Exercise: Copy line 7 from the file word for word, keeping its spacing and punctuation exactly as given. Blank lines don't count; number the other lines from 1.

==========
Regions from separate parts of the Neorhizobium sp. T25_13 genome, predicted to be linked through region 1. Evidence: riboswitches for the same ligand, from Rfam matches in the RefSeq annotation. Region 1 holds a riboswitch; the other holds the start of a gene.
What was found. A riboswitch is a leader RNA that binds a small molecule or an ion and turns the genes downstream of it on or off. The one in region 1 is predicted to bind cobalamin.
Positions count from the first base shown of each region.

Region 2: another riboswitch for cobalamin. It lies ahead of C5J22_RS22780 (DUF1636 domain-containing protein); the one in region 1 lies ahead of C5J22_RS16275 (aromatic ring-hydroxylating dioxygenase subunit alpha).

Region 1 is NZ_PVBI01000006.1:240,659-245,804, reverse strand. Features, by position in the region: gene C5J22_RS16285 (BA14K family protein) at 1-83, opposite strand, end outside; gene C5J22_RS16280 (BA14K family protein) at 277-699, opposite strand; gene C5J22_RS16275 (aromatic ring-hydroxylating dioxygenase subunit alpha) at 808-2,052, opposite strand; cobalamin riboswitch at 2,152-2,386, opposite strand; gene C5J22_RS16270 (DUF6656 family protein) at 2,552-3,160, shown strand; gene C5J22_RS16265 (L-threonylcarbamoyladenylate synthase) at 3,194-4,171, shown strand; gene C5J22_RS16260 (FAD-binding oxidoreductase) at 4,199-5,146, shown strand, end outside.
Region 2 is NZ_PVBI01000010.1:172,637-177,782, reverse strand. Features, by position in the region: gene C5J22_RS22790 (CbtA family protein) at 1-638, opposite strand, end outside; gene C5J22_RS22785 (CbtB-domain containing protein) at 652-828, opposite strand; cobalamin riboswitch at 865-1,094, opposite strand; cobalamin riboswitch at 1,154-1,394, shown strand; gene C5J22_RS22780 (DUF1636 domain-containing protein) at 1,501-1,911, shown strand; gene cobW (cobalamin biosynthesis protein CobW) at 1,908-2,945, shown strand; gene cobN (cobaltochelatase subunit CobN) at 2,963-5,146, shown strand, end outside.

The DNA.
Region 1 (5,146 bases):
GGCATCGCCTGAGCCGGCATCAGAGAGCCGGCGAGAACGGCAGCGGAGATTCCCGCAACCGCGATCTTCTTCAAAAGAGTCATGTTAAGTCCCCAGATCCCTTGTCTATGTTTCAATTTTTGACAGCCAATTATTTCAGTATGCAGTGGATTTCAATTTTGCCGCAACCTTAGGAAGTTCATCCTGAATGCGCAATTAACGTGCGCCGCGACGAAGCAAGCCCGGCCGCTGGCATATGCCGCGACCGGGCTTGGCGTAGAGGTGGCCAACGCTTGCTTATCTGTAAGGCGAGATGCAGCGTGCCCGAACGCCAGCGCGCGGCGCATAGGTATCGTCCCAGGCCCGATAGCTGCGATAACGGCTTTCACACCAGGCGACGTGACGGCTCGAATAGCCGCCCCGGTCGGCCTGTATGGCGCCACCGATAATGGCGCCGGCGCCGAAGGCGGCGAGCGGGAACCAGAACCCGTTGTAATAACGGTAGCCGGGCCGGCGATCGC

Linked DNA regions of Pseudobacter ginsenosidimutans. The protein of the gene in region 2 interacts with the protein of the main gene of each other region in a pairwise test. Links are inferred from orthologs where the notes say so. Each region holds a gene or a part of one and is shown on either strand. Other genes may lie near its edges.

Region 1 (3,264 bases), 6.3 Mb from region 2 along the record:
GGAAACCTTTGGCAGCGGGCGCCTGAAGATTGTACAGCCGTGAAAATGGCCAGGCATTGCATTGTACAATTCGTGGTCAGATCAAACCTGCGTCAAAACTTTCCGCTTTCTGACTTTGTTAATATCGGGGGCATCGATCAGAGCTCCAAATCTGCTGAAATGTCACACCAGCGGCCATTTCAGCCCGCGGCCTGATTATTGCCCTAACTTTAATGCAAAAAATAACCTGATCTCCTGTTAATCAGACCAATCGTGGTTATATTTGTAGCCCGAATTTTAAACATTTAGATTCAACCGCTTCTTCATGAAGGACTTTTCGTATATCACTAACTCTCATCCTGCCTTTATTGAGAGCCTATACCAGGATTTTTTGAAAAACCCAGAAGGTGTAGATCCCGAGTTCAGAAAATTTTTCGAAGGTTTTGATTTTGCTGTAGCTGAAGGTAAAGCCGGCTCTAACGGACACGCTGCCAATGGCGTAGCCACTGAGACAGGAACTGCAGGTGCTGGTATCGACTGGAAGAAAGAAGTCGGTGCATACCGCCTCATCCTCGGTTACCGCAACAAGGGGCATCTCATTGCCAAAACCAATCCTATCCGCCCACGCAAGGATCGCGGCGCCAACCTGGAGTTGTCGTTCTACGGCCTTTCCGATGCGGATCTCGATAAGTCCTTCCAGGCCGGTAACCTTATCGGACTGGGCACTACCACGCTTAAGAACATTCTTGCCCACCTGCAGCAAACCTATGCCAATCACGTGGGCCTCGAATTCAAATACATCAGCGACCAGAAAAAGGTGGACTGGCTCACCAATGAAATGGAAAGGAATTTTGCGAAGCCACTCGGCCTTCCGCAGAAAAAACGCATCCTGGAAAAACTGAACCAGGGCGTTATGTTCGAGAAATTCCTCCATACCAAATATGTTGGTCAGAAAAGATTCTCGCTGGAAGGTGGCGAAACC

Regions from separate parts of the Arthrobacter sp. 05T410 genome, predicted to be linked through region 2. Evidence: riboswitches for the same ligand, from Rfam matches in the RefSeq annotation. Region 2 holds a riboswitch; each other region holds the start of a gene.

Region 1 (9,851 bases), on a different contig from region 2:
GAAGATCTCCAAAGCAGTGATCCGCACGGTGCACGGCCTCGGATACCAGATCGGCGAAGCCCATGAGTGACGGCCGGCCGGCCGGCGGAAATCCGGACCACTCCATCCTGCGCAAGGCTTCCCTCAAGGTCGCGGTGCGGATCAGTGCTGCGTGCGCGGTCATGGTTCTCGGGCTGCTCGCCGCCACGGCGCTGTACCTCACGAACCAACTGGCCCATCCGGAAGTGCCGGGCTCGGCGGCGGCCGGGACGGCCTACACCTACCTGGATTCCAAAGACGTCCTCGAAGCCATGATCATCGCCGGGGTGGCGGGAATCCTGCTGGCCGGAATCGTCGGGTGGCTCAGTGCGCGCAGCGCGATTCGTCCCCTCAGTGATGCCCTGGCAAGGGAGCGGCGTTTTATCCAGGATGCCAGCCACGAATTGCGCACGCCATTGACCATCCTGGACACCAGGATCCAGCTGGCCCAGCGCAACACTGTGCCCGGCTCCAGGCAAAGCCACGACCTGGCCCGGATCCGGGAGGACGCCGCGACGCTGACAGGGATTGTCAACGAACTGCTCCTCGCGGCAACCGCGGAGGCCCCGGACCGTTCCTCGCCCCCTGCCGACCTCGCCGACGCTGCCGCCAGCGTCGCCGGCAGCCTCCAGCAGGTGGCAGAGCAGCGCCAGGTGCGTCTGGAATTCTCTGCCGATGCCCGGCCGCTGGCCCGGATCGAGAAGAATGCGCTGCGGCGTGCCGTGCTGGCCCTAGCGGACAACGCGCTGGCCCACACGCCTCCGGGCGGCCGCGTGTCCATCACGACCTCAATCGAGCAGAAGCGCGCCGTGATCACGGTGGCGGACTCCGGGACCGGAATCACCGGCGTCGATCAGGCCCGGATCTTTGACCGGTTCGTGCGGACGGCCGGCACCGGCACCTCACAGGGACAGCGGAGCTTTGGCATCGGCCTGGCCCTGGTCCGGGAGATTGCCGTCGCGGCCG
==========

The DNA.